(5) The Shift        We need a culture shift (facilitated by a tax shift) to control the geopolitical trends that pose an existential threat to humanity. I am exploring ways to mobilise people beyond the methods employed by most NGOs (which seek to ameliorate painful symptoms rather than alter the foundations of a corrupted social system).

 

Georgists from around the world pitched in to our Russian campaign. It was a wonderful exercise in collaboration. I do not want that effort to have been wasted. Failure to save the people of Russia will not have been in vain if the lessons are learnt. Today, in China, the World Bank is once again pushing to privatise land and rent. Reasoned discourse with the international financial institutions and sovereign governments will not yield change: their mandate is to protect the rent-seeking culture.

 

We need to foster what Mason Gaffney calls a Great Awakening: a renewal of humanity’s moral/spiritual heritage, the kind that preceded great reforms of the past. The way to achieve this is to excise the mind-bending language bequeathed to us by the culture that was incubated by the predators of the past. Their vitriolic values have all but erased the last traces of decency in our communities.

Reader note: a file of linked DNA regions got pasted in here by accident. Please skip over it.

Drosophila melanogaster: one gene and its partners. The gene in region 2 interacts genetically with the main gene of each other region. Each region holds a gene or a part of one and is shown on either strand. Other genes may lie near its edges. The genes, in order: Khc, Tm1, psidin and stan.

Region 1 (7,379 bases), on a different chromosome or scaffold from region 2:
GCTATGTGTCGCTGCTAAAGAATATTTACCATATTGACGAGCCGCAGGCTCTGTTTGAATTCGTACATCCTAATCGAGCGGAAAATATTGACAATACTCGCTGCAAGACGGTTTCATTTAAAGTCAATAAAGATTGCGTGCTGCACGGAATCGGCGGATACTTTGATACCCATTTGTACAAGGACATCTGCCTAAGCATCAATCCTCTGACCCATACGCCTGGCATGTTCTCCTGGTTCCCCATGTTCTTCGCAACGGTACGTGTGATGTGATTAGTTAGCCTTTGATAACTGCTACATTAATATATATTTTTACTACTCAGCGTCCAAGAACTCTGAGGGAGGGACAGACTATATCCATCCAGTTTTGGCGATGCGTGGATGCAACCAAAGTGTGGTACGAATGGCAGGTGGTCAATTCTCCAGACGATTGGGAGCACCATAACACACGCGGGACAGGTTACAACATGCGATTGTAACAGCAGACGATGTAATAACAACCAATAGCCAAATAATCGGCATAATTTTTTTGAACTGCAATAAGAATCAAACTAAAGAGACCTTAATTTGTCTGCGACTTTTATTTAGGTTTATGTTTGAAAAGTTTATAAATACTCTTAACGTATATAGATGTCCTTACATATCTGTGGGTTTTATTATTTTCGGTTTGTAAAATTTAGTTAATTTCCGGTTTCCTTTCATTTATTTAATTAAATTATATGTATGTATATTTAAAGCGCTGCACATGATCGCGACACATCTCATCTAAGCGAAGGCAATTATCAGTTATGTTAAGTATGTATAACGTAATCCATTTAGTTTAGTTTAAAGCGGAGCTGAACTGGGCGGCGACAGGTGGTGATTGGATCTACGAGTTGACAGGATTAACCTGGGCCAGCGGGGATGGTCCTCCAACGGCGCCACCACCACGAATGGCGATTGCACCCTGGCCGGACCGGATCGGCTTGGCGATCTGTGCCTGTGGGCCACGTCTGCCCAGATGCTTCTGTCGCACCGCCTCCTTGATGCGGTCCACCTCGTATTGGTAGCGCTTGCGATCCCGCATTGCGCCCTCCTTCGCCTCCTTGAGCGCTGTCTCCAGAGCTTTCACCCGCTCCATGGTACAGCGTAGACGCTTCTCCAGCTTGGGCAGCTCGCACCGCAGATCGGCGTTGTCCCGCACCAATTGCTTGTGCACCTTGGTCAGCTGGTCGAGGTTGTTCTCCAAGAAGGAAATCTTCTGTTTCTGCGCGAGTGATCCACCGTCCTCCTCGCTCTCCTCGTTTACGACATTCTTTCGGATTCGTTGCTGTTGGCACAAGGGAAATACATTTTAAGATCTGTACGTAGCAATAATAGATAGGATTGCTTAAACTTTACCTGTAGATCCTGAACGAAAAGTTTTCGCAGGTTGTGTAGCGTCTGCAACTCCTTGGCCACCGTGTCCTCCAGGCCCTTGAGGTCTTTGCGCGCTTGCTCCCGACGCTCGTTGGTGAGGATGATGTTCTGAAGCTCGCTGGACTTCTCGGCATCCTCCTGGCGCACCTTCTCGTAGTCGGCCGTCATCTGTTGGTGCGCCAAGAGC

I am optimistic, for this reason. The next generation of activists will be unique in the history of our species. So far, humans have lived according to the rules of territoriality. This was a necessary evolutionary strategy. Territoriality, however, has been rendered obsolete. Time and space are overcome by clicks on keyboards. Cell phones mobilised tens of thousands of people into the squares of Arab cities, and their sheer numbers was sufficient to overthrow those who exercised monopoly power. But they were not equipped with the knowledge of what it would take to lay the foundations for a better future: hence the re-assertion of rent-seeking in Egypt by the military, the owners of one of the country’s largest landed estates.

 

Back in the 19th century, Henry George provided a clear exposition which empowered the people of the street. He even animated some policy-makers (who, at the turn into the 20th century, realised that they were faced with the opportunity to change the course of history). We now need a narrative that resonates with the realities of the 21st century. Those realities cannot be adequately articulated in the idioms that pass for economic and political discourse today. My effort to scope out new concepts is but one contribution to what I hope will be a fresh start to redeem the selfless sacrifices of four generations of activists.